Artist featured during Wexner Center incident displays vandalized work.
A recent low-profile New York City exhibition had special significance in Columbus. Rachel Harrison, an artist whose work was featured at the Wexner Center for the Arts during a November headline-grabbing vandalism incident, quietly opened a show in June at the Greene Naftali Gallery in New York that featured her pieces that were vandalized in the Columbus incident. Harrison's show marks the first public disclosure of damaged art from the rampage.
Why did Harrison put the pieces on display, including a drawing of Al Pacino with a bullet hole just above an eye and a caricature of the late singer Amy Winehouse with a swath of black spray paint across it? Harrison isn't saying. "She wants the work to speak for itself," says a representative from Greene Naftali. (Harrison declined to be interviewed for this article or allow Columbus Monthly to reproduce photos of the damaged art.)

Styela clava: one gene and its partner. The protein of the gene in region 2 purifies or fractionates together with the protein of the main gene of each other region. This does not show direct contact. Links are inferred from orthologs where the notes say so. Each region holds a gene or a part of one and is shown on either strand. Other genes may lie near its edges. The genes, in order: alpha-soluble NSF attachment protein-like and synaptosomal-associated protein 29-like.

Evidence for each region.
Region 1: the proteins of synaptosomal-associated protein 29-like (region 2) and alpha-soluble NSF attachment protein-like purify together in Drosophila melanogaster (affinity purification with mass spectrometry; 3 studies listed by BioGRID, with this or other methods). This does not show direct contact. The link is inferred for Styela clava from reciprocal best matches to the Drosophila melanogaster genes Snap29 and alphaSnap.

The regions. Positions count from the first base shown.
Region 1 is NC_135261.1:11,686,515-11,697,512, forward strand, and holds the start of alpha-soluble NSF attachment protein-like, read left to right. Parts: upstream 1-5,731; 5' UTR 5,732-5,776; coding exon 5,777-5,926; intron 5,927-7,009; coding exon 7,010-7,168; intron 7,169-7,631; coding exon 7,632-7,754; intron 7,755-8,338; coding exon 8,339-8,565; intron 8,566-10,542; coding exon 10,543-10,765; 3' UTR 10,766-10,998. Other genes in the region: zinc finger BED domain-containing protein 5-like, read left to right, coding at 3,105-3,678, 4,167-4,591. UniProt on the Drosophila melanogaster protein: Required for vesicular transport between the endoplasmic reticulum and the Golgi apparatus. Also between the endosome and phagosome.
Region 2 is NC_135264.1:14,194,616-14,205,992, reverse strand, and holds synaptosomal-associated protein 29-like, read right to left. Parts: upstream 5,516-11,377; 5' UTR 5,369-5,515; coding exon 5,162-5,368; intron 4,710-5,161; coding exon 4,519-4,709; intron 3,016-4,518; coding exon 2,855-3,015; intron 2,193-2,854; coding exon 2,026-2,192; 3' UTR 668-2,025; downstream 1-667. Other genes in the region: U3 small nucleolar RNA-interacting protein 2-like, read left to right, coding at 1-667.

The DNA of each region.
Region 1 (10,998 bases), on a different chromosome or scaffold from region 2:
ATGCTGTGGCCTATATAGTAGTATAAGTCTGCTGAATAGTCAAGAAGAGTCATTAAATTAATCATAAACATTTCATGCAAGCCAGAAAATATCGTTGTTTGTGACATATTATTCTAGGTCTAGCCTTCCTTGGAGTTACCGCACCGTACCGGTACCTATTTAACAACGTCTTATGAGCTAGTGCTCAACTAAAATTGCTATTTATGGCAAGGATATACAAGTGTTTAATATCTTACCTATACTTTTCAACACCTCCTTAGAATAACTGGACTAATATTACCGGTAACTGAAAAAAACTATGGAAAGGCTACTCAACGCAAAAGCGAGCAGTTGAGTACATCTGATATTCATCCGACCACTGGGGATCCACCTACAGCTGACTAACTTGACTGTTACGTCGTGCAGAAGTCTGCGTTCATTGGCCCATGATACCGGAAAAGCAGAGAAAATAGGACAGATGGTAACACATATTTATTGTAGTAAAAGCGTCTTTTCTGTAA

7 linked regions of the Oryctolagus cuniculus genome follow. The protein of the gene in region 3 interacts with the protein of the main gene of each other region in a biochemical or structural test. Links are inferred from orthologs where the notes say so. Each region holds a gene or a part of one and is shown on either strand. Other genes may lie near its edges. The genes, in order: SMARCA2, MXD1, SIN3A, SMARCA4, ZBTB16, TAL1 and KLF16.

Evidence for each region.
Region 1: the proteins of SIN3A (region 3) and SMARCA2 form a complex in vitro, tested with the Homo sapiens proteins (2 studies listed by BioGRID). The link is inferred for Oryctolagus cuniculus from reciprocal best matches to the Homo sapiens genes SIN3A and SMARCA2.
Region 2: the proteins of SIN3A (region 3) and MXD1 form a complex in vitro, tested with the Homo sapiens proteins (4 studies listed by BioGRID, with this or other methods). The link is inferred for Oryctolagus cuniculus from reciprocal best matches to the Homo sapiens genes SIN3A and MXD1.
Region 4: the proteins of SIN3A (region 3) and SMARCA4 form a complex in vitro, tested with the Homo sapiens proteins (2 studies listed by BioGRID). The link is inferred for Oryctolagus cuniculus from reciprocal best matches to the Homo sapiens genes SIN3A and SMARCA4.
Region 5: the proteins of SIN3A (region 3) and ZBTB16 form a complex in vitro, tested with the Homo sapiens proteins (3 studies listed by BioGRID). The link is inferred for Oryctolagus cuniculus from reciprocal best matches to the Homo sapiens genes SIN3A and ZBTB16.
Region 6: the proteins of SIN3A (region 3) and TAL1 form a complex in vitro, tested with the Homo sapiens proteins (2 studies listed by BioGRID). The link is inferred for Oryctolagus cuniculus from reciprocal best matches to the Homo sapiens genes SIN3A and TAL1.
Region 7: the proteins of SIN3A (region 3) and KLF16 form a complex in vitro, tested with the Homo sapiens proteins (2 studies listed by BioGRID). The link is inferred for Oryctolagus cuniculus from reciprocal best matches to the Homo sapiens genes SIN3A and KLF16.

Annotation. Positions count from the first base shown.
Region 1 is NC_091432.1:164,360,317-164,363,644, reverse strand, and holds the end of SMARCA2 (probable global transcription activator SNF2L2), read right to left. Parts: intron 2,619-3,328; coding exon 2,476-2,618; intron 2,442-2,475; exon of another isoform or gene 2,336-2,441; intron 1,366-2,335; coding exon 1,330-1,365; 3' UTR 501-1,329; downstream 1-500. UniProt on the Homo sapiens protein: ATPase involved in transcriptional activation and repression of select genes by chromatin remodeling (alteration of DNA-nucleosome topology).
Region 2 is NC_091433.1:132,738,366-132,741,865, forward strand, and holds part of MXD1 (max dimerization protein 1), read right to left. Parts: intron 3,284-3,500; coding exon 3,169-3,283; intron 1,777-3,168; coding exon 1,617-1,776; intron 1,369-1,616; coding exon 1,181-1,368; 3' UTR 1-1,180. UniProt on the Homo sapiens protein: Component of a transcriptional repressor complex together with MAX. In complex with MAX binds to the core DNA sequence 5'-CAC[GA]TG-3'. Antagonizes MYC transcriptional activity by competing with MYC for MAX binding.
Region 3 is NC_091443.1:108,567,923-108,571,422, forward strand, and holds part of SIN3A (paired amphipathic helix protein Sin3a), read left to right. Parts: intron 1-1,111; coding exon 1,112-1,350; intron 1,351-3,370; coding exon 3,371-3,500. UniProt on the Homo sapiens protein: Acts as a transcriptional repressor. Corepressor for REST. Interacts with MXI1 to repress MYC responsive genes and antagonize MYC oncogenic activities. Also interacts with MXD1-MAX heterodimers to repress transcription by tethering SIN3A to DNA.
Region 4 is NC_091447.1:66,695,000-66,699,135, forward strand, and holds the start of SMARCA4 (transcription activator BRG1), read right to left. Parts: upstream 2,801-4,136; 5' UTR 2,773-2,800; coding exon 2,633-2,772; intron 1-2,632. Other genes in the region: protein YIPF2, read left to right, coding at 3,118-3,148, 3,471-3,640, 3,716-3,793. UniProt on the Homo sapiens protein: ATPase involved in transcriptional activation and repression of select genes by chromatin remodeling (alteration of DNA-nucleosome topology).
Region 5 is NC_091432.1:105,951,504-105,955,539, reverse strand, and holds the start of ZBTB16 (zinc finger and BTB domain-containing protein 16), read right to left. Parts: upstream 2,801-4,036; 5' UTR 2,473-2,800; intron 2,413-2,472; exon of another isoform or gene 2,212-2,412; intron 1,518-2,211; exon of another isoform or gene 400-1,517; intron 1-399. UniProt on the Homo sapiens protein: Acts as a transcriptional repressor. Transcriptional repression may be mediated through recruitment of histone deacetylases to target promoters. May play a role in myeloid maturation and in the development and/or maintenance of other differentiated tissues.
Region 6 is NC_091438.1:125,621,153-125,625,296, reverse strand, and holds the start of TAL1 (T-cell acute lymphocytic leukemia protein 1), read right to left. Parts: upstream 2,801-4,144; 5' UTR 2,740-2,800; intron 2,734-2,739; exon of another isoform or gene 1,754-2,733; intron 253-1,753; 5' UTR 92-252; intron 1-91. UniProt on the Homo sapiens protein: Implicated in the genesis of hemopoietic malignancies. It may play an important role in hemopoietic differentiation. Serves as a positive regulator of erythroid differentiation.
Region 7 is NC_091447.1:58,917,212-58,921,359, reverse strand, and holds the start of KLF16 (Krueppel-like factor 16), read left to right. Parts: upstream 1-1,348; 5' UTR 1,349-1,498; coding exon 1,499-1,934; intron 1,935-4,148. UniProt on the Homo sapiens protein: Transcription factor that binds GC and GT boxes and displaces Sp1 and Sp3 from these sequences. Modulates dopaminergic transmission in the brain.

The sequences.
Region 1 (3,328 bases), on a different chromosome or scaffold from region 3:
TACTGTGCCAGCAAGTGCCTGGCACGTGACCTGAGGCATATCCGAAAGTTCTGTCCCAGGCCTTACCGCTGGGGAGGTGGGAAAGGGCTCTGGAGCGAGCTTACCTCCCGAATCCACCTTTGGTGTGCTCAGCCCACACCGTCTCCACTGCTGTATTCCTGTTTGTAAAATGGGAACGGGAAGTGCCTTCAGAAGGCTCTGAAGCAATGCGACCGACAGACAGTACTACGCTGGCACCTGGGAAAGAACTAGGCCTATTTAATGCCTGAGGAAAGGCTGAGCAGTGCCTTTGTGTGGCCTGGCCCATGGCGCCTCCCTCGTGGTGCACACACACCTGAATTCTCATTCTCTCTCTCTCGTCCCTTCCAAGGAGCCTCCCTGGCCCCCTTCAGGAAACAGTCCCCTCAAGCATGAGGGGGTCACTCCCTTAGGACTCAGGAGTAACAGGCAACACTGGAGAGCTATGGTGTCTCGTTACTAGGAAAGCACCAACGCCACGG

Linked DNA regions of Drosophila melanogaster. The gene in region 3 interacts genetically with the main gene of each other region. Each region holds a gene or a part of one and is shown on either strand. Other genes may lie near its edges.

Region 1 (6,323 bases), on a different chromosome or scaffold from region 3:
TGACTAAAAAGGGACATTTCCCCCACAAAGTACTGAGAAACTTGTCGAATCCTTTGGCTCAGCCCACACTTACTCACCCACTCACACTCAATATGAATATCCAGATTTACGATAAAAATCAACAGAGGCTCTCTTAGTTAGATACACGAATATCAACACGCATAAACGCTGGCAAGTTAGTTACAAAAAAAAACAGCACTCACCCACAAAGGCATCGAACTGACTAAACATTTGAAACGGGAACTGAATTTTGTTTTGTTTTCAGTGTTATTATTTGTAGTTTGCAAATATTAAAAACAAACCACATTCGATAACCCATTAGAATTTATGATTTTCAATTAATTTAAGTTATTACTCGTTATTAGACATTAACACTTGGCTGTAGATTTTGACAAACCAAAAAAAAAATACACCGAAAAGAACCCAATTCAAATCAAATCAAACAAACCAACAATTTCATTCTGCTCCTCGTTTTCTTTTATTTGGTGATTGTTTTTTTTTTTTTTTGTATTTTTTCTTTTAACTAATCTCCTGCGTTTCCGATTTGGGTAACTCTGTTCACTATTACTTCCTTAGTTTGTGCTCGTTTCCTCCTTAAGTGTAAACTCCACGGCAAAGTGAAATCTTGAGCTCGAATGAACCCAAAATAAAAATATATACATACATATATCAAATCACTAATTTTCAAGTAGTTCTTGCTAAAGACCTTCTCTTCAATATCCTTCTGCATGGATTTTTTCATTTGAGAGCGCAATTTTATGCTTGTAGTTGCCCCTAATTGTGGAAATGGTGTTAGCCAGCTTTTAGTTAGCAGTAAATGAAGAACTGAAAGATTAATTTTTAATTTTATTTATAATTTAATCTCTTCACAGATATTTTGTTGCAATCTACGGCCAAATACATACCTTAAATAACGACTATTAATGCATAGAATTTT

Ohio State officials have cited a trade secret exemption for their refusal to disclose more details about the damaged art, caused by former Wexner Center security guard Dean Sturgis, who spray painted and shot about 30 pieces before killing himself. "It has always been the respective owners' right to disclose whatever they wish," says Wexner Center director Sherri Geldin in an email. "That said, the Wex and the university remain legally bound by trade secret protections."